Door County mourns author, Chicago transplant Norbert Blei
By Herb Gould firstname.lastname@example.org July 7, 2013 9:18PM
Updated: August 9, 2013 6:09AM
DOOR COUNTY, Wis. — They said goodbye to Norbert Blei the other day.
On a crisp day, friends and family gathered at the open-air Peninsula Players Theater for a memorial service that featured readings, tributes, songs, laughter and tears.
It was a touching and fitting tribute to Blei, a Chicago-born author who packed his Windy City roots when he moved to this vacation land in 1969.
“He wrote about the characters in this place, and then he became one,’’ said Michael Brecke, pastor of St. Paul Lutheran Church in Juddville.
“And where the hell is Juddville?’’ Blei once remarked wryly from behind his penetrating eyes and walrus-like mustache.
A literary descendant of Carl Sandburg, Ernest Hemingway, Nelson Algren, Studs Terkel and Mike Royko, Blei wrote 17 books of fiction, non-fiction, poetry and essays. He also taught and nurtured aspiring writers.
“Norb was about people, about life, about place, about story,’’ said Marianne Ritzer, his first assistant when he founded Cross + Roads Press, which was dedicated to publishing the works of fledgling writers.
Blei died on April 23 in Sister Bay, near his home in Ellison Bay, after a two-year battle with cancer. He was 77.
“I loved his words,’’ Door County musician and friend Julian Hagen said. “I loved his voice. I loved his mustache.’’
Born in Chicago, Blei grew up on the West Side and in Cicero. After graduating from Illinois State, he was a high school teacher in the Chicago area before he moved to Door County with his wife and two young children to continue his writing career.
In the ’90s, he briefly became a figure of controversy with his “Shut the Damn Door’’ campaign, an outrageous, anti-tourist, anti-development proposal. But his true passion was for all things literary, with a dash of painting on the side.
“He’d write cards and mail them to me,’’ his daughter, Bridget Buff, said during her tear-filled remembrance, “even though we lived in the same house.’’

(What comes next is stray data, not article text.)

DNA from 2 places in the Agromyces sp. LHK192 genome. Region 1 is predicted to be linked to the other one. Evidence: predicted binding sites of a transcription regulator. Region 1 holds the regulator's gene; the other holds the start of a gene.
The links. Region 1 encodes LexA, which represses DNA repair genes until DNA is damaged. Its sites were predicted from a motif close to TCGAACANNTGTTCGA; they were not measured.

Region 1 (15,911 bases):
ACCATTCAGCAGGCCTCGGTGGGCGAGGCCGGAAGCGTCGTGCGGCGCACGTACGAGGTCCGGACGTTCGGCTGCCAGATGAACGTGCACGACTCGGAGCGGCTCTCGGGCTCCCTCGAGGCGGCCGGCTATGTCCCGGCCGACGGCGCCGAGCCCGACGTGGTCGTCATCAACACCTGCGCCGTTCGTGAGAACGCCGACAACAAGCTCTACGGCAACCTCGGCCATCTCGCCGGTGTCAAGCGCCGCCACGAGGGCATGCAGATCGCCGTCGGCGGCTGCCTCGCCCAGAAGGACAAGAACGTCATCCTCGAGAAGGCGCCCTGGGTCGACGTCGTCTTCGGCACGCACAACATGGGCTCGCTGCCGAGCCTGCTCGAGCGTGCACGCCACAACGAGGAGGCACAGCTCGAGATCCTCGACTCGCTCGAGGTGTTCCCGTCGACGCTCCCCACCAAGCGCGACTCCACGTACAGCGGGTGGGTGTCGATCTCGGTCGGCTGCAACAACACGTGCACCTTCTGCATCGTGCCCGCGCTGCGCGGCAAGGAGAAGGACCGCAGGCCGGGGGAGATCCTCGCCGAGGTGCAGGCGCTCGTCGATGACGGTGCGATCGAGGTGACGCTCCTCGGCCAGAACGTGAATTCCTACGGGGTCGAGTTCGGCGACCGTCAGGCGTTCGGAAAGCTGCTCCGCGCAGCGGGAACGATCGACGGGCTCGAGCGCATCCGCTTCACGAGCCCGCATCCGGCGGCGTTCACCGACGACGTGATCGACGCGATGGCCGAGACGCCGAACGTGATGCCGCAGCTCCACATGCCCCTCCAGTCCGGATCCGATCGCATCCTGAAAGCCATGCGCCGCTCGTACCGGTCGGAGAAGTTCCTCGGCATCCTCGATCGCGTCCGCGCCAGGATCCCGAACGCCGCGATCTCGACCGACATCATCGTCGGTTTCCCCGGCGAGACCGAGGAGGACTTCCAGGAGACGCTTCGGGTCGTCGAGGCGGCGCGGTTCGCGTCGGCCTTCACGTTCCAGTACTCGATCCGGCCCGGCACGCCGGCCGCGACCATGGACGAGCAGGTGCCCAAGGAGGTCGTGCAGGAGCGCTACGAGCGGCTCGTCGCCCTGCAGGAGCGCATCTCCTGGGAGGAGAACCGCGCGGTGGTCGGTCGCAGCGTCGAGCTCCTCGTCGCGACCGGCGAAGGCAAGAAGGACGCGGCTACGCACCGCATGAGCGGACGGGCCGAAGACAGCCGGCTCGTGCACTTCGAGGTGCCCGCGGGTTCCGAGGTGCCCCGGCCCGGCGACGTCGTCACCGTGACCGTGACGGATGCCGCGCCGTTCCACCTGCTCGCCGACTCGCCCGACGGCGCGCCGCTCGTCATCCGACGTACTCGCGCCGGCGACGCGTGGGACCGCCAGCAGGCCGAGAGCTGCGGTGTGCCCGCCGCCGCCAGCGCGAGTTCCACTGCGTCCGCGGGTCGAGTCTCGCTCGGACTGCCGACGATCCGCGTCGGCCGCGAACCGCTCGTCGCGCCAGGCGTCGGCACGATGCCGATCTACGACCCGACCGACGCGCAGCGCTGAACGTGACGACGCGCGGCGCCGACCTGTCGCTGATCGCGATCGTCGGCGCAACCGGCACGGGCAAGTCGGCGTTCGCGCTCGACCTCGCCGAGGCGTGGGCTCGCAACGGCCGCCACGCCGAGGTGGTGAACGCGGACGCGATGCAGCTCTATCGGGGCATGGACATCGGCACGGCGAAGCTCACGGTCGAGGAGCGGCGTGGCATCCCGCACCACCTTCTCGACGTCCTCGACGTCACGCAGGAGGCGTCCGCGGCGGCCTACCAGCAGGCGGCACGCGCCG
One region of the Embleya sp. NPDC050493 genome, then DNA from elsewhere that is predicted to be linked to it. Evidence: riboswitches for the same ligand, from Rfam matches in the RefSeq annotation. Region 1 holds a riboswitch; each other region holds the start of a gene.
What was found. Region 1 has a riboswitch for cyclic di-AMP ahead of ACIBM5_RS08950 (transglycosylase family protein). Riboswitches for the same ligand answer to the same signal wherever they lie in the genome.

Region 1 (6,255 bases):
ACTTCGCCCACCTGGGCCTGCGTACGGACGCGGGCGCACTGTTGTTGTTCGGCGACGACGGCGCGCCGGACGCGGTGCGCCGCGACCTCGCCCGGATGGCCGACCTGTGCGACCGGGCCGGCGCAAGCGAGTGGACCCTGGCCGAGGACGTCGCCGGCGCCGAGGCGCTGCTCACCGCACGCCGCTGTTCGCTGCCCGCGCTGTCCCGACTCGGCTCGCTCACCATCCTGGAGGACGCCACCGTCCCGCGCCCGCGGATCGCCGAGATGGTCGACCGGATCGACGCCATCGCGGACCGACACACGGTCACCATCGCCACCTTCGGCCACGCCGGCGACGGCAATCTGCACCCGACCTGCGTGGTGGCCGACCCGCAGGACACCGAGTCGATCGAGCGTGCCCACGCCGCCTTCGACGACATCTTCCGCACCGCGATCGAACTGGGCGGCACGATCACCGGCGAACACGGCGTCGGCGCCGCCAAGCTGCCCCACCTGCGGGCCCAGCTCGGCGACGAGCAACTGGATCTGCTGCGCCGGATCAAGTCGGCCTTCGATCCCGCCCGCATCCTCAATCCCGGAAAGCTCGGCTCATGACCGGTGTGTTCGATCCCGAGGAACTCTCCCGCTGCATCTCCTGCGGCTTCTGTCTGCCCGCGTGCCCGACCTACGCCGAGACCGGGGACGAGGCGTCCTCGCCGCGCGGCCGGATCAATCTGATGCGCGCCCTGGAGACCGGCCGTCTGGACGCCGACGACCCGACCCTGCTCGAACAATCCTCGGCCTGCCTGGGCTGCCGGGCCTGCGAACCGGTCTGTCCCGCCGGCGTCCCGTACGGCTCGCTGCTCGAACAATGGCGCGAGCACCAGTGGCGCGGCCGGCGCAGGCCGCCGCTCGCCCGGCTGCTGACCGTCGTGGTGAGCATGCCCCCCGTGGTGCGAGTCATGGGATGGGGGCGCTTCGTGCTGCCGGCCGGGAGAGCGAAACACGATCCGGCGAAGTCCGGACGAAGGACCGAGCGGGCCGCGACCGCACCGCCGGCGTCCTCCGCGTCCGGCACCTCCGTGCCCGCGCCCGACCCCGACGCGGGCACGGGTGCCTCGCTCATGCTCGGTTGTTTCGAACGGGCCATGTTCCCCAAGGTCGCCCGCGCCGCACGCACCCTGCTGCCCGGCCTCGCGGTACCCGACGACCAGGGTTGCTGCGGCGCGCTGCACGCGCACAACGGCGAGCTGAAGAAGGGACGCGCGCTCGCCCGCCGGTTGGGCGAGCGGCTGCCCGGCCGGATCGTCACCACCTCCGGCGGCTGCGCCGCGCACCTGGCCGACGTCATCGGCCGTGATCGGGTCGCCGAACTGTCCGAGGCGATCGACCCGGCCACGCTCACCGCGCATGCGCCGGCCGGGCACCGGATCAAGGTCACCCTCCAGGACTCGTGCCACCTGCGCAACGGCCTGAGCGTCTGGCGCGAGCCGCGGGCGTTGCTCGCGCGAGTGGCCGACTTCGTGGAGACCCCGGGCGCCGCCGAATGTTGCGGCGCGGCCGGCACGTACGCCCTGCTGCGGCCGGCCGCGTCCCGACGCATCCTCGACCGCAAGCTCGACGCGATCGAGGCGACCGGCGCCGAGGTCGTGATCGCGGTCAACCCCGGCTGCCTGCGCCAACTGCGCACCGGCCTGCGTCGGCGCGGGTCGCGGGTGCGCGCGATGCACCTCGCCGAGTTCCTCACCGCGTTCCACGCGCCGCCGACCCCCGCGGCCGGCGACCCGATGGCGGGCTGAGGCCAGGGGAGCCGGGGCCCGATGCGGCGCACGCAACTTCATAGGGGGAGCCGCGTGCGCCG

His nickname was “Coyote,’’ and musician Pete Thelen celebrated Blei’s brashness with fresh lyrics to “Sweet Home Chicago’’ that included the chorus, “3 and 6 is 9, 9 and 9 is 18, he left the Windy City for the country scene. Hey, Coyote, don’t you want to go? Back to that same old place, Door County, his home?’’
From his adult Door County home, Blei did some of his best work writing about his childhood in Chicago, describing ethnic neighborhoods and their proud first-generation residents with a stark, true resonance. He wrote about their work, their dreams, their World War II struggles, their zest for life and their flaws.
And he did it with a spare, understated style that showed the influence of Hemingway, a fellow Chicago native.
“He was probably the most dedicated writer I ever saw,’’ said Albert DeGenova, a Chicago poet and publisher who first met Blei at the Clearing, a Door County retreat where Blei taught an annual workshop.
A close friend of Royko, Blei first met the late Chicago newspaperman at the old City News Bureau, where they worked the night shift together. The Pulitzer Prize winner often visited Blei in Door County, marveling at the gregarious coffee talk that would take place at Al Johnson’s, the well-known Swedish restaurant that was to Blei what Billy Goat’s was to Royko.
There’s even a goat connection. Tourists flock to Al Johnson’s to see goats eat the grass on the roof of the restaurant.
“I’m sure there’s a coffee table in heaven,’’ said Al’s daughter, Annika Johnson, who brought a goat with her onstage when she paid tribute to Blei. “And I know Norb will elbow his way in and take over.’’